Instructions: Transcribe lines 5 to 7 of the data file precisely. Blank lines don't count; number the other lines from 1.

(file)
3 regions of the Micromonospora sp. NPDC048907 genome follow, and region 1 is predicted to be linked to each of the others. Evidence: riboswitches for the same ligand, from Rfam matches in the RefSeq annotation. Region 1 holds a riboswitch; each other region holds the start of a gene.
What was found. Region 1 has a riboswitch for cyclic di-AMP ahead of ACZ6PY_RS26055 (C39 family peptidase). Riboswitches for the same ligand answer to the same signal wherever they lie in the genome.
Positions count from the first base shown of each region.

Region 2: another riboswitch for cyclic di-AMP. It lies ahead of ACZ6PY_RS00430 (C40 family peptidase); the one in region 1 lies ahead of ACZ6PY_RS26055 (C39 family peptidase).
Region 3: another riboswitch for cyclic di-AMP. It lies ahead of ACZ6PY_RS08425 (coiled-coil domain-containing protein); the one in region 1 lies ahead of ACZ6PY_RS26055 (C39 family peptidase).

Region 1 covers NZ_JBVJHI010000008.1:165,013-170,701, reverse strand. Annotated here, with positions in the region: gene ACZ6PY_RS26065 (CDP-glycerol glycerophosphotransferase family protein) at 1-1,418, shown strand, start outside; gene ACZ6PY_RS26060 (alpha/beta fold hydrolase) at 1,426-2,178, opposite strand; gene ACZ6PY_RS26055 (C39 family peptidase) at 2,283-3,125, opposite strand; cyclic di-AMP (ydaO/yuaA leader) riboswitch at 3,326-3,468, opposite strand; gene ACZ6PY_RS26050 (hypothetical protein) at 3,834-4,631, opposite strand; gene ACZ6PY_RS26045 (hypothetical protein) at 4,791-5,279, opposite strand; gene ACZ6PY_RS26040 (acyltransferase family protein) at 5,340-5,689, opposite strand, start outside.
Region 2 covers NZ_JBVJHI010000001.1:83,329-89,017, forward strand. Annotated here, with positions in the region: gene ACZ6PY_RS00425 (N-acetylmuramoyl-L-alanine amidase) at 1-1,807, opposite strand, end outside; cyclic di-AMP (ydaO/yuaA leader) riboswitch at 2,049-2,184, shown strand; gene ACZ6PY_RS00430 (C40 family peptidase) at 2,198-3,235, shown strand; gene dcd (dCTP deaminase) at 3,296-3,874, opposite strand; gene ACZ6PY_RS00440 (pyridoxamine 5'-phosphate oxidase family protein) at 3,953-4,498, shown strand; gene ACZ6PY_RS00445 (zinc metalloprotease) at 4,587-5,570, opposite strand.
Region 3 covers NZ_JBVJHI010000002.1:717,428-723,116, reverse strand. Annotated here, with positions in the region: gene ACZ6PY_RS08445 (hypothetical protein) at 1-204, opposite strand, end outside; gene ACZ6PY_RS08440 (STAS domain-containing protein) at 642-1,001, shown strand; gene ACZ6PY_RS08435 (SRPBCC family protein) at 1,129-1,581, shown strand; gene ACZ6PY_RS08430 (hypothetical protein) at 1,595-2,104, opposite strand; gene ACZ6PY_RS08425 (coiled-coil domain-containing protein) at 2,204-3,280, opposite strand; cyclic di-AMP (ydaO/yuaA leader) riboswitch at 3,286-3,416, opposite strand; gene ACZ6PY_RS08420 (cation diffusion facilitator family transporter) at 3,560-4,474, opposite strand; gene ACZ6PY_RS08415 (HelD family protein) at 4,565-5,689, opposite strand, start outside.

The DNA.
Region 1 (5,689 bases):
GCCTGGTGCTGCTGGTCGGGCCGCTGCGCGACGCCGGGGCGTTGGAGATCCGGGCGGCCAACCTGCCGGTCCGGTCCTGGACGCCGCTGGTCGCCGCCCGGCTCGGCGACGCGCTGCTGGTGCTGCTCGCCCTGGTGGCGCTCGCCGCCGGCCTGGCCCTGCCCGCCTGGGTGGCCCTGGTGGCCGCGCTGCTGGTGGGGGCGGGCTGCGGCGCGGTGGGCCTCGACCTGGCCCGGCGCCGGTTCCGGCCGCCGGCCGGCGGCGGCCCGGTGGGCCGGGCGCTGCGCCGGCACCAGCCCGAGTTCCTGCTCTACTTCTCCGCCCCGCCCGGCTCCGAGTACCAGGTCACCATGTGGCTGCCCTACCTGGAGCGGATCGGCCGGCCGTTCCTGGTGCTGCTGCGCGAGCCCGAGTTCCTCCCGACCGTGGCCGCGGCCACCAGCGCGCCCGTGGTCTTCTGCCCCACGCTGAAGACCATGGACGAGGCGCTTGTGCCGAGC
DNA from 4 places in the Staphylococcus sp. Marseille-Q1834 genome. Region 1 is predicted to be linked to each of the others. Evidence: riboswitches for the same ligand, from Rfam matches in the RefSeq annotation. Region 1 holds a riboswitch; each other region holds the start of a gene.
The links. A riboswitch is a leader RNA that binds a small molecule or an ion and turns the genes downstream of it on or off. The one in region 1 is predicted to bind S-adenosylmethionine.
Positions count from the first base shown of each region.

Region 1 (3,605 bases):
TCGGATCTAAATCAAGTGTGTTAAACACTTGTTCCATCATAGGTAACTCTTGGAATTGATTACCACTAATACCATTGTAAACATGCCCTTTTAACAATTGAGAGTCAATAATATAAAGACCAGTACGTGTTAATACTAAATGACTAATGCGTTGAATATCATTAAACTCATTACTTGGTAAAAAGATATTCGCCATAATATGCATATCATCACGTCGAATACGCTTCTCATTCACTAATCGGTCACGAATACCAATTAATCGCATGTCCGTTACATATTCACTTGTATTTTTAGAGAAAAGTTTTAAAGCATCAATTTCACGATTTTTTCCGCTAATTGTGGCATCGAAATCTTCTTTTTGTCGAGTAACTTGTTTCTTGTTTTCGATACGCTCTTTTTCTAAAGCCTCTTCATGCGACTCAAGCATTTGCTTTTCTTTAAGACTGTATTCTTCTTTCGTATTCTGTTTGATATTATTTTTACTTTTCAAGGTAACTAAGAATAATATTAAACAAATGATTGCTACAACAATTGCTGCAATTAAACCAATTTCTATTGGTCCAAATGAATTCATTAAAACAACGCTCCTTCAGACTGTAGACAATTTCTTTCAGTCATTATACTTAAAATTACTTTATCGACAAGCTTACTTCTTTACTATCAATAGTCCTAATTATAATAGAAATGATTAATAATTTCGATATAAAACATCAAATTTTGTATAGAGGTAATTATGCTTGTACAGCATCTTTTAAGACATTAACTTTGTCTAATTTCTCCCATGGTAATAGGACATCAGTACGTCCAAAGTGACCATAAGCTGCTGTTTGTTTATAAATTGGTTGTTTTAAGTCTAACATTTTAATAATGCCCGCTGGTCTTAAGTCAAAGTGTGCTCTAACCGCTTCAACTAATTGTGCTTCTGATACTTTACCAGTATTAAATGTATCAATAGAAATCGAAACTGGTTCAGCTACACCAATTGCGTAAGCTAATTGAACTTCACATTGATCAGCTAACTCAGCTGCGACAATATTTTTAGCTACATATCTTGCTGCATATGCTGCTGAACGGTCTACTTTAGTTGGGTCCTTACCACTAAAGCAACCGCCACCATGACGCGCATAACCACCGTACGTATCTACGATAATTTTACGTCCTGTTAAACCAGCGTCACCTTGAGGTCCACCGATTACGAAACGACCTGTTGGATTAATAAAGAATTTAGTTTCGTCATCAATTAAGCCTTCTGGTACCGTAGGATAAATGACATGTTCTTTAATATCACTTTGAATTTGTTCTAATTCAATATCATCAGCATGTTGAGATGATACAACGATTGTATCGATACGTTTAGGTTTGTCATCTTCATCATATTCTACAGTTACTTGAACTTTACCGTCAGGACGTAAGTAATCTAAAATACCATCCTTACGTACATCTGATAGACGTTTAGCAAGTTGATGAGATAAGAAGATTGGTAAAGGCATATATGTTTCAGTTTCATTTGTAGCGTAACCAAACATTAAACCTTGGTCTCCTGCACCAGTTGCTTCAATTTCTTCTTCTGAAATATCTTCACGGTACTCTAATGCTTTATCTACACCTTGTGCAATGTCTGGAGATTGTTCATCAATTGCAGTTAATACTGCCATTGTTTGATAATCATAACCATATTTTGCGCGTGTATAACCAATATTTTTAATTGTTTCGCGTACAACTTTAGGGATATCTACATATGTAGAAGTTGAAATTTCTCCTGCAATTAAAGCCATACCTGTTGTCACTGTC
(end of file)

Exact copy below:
Region 3: another riboswitch for cyclic di-AMP. It lies ahead of ACZ6PY_RS08425 (coiled-coil domain-containing protein); the one in region 1 lies ahead of ACZ6PY_RS26055 (C39 family peptidase).

Region 1 covers NZ_JBVJHI010000008.1:165,013-170,701, reverse strand. Annotated here, with positions in the region: gene ACZ6PY_RS26065 (CDP-glycerol glycerophosphotransferase family protein) at 1-1,418, shown strand, start outside; gene ACZ6PY_RS26060 (alpha/beta fold hydrolase) at 1,426-2,178, opposite strand; gene ACZ6PY_RS26055 (C39 family peptidase) at 2,283-3,125, opposite strand; cyclic di-AMP (ydaO/yuaA leader) riboswitch at 3,326-3,468, opposite strand; gene ACZ6PY_RS26050 (hypothetical protein) at 3,834-4,631, opposite strand; gene ACZ6PY_RS26045 (hypothetical protein) at 4,791-5,279, opposite strand; gene ACZ6PY_RS26040 (acyltransferase family protein) at 5,340-5,689, opposite strand, start outside.
Region 2 covers NZ_JBVJHI010000001.1:83,329-89,017, forward strand. Annotated here, with positions in the region: gene ACZ6PY_RS00425 (N-acetylmuramoyl-L-alanine amidase) at 1-1,807, opposite strand, end outside; cyclic di-AMP (ydaO/yuaA leader) riboswitch at 2,049-2,184, shown strand; gene ACZ6PY_RS00430 (C40 family peptidase) at 2,198-3,235, shown strand; gene dcd (dCTP deaminase) at 3,296-3,874, opposite strand; gene ACZ6PY_RS00440 (pyridoxamine 5'-phosphate oxidase family protein) at 3,953-4,498, shown strand; gene ACZ6PY_RS00445 (zinc metalloprotease) at 4,587-5,570, opposite strand.